So if I go out and buy an iPad that is a vote against every other $600 worth of consumption that I could have made so if I am voting for an iPad I’m voting against every other possible use of that money including saving it…. I don't have to do anything if I don't approve of a particular corporation.  On the other hand, with the government, if you don't agree with what the government does your [screwed].   If you don't like what the government does what are you going to do?  Well you have to go marching, you have to try to get into office, you have to spend a lot of money, you have to risk going to jail if you don't want to pay your taxes.  In other words, the government compels you to obey and the cost of disobedience is unbelievably high to the point most people, and I think reasonably so, won't risk it.

    On the other hand, if I don't agree with what some corporation is doing I don't have to do anything.  I can just sit there and suck up the Doritos dust from my chest as I continue watching another season of “Lost.”  I don't have to do anything.  [T]his difference between positive and negative action is something that people don't understand.  The idea of creating a monopoly of violence in order to solve a multiplicity of voluntarism is completely mad….

    [Also, it has to do with] this bizarre belief that corporations have something to do with the free market.  That corporations exist somehow wildly independent of the government and that corporations are the spawn of the free market, they are the spawn of voluntarism, and they are controlling the government and bribing the government and influencing the government and all this that and the other and that is all complete ahistorical propagandized nonsense.  [C]orporations are state created and state controlled ways of avoiding legal liability for your economic decisions.  

    So if you have a corporation and your corporation does well you take all the money if you have a corporation and your corporation does something stupid or illegal or dangerous or harms people then the corporation gets sued and you don't get touched.  So for instance, this terrible gulf oil spill or this oil leak that is going on at the moment.  That is just completely disastrous and is going to have effects on the ecosystem of the gulf for probably years if not decades to come…. 

    [W]hy are they… drilling 400 miles below the earth below the surface of the sea?  Because, according to environmental regulations, they are really not allowed to drill on land.  Also, why we are we still so dependent on oil?  It's because the U.S. government spends so much money propping up corrupt dictatorships in return for oil.  [H]ow many tens of thousands of troops stationed in Saudi Arabia propping up that dictatorship to get access to oil.  If none of that was occurring the price of oil would be higher or there would already have been reforms in Saudi Arabia and other countries that they prop up through U.S. militarism.  There would have been reforms that would have lowered the price of oil by introducing more competition.  [By] propping up oil based dictatorships, the U.S. is artificially driving up the price of oil and is reducing the incentives for other people to drill….  Now the government does not require the backup systems that might have contained this spill….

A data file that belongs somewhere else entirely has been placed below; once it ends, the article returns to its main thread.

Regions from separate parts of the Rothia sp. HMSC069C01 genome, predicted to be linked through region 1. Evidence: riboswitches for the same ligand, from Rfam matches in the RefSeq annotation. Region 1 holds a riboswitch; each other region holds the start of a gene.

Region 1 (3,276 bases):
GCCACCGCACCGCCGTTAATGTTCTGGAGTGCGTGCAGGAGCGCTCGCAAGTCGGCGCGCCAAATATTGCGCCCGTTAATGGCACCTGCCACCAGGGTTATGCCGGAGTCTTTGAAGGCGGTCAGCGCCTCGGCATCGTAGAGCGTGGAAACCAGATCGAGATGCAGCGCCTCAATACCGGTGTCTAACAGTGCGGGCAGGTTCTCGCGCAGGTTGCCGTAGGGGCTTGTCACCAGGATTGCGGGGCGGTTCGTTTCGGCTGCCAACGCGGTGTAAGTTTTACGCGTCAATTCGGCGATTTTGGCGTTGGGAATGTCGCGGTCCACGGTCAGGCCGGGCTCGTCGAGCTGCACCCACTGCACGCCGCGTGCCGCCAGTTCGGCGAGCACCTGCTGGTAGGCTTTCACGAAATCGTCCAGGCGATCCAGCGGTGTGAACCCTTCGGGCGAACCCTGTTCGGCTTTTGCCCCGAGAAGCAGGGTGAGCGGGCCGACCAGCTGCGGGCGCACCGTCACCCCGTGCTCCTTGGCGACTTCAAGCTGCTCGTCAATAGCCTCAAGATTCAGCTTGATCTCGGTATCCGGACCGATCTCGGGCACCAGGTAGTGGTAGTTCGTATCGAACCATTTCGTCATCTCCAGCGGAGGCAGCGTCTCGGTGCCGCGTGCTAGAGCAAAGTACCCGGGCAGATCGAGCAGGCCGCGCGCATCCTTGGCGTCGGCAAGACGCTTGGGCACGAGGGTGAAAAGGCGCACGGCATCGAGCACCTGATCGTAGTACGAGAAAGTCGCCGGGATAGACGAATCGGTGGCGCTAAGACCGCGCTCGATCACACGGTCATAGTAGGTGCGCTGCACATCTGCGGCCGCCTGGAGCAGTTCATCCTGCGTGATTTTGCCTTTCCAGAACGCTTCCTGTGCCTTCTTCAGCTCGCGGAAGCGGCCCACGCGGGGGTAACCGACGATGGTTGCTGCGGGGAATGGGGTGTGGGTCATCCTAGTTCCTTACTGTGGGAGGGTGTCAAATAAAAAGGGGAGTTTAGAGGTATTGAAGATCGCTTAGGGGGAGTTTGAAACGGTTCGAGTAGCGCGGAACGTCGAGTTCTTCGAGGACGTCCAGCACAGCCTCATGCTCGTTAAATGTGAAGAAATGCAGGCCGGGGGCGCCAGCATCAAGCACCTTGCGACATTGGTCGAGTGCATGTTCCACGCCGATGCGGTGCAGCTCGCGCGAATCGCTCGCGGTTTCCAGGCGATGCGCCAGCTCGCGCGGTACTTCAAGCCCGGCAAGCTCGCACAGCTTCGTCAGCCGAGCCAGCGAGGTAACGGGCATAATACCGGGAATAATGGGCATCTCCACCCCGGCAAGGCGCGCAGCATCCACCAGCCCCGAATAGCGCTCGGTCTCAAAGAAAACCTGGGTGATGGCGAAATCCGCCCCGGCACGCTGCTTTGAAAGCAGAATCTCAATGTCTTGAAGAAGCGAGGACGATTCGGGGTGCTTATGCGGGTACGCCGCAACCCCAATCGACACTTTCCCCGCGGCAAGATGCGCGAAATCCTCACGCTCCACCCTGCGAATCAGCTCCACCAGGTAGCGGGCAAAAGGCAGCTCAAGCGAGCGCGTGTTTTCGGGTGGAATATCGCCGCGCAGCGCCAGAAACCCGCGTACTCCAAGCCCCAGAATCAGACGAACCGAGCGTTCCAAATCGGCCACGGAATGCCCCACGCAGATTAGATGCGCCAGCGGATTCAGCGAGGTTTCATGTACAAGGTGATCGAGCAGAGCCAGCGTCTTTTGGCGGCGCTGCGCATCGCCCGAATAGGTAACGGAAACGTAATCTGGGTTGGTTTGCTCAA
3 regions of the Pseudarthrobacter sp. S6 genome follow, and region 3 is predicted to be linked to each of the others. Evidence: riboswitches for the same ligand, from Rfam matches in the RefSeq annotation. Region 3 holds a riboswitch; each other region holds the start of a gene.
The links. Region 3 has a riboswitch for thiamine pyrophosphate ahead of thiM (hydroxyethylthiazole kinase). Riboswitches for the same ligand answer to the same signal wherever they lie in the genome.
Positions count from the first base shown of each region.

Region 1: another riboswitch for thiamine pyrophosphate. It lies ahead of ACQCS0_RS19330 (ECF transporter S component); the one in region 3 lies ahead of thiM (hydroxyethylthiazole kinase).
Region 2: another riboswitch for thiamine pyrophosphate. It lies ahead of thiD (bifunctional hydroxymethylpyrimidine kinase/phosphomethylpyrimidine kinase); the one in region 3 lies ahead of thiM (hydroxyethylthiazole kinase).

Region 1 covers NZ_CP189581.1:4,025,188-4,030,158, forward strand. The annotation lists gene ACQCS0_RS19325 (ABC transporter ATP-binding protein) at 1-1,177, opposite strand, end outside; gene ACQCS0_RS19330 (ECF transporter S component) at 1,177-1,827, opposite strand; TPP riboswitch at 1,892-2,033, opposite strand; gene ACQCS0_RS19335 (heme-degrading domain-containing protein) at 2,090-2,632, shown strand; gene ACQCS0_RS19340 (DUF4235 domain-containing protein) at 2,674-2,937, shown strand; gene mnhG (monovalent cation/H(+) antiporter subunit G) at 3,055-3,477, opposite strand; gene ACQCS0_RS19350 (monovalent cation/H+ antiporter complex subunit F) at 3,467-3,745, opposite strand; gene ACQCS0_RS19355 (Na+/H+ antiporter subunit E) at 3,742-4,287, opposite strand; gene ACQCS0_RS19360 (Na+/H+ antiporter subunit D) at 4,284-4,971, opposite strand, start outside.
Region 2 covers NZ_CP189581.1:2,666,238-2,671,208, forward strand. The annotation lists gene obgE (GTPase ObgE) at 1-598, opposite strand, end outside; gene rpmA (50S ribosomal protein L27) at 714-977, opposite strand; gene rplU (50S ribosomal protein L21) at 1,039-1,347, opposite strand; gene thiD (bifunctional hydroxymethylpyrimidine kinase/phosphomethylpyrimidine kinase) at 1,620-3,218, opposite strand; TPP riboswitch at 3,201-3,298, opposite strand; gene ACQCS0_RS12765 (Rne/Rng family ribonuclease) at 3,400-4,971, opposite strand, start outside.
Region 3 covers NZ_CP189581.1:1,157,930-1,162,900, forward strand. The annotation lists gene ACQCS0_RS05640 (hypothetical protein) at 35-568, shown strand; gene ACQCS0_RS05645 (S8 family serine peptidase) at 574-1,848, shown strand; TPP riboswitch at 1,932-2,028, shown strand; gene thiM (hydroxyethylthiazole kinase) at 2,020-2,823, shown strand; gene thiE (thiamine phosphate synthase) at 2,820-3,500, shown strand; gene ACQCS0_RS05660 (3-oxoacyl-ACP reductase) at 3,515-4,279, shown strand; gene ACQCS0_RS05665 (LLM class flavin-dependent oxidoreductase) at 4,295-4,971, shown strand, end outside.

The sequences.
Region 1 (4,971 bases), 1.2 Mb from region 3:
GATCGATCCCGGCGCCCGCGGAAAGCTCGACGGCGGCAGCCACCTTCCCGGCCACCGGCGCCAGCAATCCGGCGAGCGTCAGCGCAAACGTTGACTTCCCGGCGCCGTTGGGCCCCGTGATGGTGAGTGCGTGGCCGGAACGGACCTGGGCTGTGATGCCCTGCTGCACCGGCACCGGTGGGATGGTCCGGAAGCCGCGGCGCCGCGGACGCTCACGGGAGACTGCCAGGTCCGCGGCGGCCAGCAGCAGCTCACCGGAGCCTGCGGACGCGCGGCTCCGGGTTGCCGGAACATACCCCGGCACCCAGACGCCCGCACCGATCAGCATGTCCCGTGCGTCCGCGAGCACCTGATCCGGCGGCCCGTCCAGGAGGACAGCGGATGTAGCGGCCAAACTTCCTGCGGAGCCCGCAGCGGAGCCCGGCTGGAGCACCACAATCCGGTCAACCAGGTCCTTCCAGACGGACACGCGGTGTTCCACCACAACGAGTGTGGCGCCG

Do you think...that one oil executive is going to lose his house over this I mean if I crash into someone’s car without insurance I’m going to lose my house, assuming they get injured, they're going to take my house I don't think that's unfair but these oil executives hide behind these legal shields called corporations and they don't get any personal exposure to the actions of that corporation you can't go after their houses you can't go after their assets.  So when they are weighing the calculations about whether to spend another 1/2 million dollars because they're drilling at the bottom of the ocean because of all the other government regulations, they're weighing that decision there's no personal stake in that decision.  [T]hat's a bit of an overstatement they may want to keep working, they may want to keep their jobs, they might lose their jobs but their personal assets [won’t be lost].  The people at the top pool making these decisions are already making millions of dollars, have more than enough money to live on for generations.  If they want, and there's no personal stake in any of that, so they make these decisions knowing that if there is a catastrophe it's not going to affect their personal wealth.  

    It's completely insane.  It's like I have a fictional friend and if I do anything good I get all the benefits and if I do anything bad it's my fictional friend who goes to jail and I just get to make up another fictional friend if I want to. [I]f you could just invent your own personal alternate corporation hand puppet and if anything went wrong you said, “No, no, talk to the hand puppet.”  [W]e wouldn't have a functioning system at all.  If that's how it worked at a personal [level nothing would work].  But this how it works at a corporate level.  [I]t has nothing to do with the free market.  I guarantee you there would be no such thing as a corporation in the free market.  A corporation is an entirely state generated entity and it's a way the government buys the votes of rich people and gets their donations by giving them legal immunity from the negative consequences of their bad decisions.  [T]hat's what a corporation is.  It's a bribe to the upper classes to excuse them from the liability of doing disastrous things like screwing up the entire ecosystem of the gulf with 12 billion barrels of oil...